Project: Trapezium House
Architecture: Studio Kunz (@studiokunz)
Architect: Maurício Kunz
Location: David Canabarro, Rio Grande do Sul, Brazil
Area: 1830 ft2
Photo Credits: Ezequiele Panizzi
Located in a small town in the south of Brazil, Trapezium House (Casa Trapézios) is inserted in an urban edge, surrounded by an idyllic landscape formed by araucaria trees crowning its roof.
The site, a high plateau with a trapezoidal shape, was chosen to host the program: a single-storey house for a young couple who have a close relationship with life in the countryside.
The formal essence of the house is a reinterpretation of the gabled roof archetype, deconstructed to form two juxtaposed trapezoidal sections. One of these sections is projected onto a rectangle extended to the edge of the site, while the other, set back, houses the main entrance accessed by a staircase.
This configuration shaped the house volumetry. The oblique angles of trapezoidal forms accentuate the perspective and provides visual dynamism to the façade. To keep a single-storey configuration, the garage was located at the back of the house, accessible by the smooth ramp that starts at the front gate hidden in the wooden slats.
The internal configuration develops on two levels subtly separated. This level difference is enhanced by the façade that also reflects the functional division of interior spaces. The social sector, lower, comprises the main access on the façade and the secondary access through the garage, forming an L around the intimate sector.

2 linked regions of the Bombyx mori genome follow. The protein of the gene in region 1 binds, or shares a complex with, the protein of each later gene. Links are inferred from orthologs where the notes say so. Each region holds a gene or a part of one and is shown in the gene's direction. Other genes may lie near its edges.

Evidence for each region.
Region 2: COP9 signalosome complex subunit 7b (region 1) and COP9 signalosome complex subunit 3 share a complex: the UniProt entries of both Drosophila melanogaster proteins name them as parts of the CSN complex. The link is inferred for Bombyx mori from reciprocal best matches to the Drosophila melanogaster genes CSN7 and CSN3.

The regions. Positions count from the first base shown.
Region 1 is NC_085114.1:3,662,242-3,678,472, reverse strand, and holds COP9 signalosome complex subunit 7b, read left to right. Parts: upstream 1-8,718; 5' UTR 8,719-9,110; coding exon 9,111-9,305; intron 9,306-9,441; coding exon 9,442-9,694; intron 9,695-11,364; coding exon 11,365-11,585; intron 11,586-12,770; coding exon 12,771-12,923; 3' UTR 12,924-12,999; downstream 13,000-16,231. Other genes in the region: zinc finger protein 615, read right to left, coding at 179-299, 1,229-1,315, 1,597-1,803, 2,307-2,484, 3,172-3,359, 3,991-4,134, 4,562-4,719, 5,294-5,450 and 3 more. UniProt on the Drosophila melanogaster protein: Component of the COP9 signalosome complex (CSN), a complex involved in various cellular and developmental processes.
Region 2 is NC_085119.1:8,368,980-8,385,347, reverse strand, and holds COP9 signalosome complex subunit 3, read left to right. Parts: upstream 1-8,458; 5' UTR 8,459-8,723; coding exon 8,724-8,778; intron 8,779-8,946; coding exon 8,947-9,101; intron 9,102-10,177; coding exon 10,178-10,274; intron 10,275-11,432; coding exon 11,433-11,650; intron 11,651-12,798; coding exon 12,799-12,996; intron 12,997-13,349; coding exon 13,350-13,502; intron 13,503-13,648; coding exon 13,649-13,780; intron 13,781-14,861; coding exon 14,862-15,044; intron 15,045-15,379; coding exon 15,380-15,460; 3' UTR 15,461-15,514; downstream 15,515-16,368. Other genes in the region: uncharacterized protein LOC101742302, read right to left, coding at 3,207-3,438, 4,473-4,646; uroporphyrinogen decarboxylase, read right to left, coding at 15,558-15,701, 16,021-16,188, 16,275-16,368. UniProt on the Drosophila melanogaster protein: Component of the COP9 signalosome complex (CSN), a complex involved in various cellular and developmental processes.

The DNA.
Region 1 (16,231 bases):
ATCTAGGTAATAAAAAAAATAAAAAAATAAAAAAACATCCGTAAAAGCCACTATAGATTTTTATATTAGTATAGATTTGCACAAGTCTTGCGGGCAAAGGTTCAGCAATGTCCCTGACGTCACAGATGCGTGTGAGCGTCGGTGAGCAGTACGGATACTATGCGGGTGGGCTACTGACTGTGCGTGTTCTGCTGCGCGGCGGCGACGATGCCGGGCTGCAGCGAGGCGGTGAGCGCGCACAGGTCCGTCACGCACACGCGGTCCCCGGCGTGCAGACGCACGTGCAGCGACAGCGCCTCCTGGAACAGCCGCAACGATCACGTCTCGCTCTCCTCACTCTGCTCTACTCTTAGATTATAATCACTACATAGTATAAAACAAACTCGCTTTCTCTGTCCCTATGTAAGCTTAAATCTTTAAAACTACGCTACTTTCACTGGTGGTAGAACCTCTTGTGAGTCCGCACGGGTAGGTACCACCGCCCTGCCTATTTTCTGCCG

Inside, the spaces are wide and fluid, especially in the living room and kitchen. The palette of materials that unites wood, linen and burnt cement is enhanced by the white walls and ceiling, in a monolithic finish. The fireplace and the wood stove complement the necessary coziness for the cold winter in this southern Brazilian region.
From the living room, views open to all four directions. The transversal corridor, which connects the living room to the suite, culminates in a frame overlooking the forest adjacent to the site. The glass door next to the dining table, facing west, is protected by a wooden pergola that serves as a support for climbing plants. In the main room, the view of the treetops is framed by the white trapezoidal volume and the continuity of the ceiling on the balcony allows for a subtle transition from the internal to the external space, demarcated only by the metallic profile of the frame.
Structurally, the house is formed by the extrusion of two trapezoids. Inclined slabs make up both the roof structure and the internal ceiling, maintaining the oblique lines of the façade in interior spaces. To keep the continuous ceiling surface, inverted beams were used throughout the building.
The wooden slats balance the horizontal composition of the east and front facades. The slate stone provides a contrast to the pure white volumes due to its rusticity and texture. This conjunction of materials and shapes gives to Trapezium House the feel of a country house.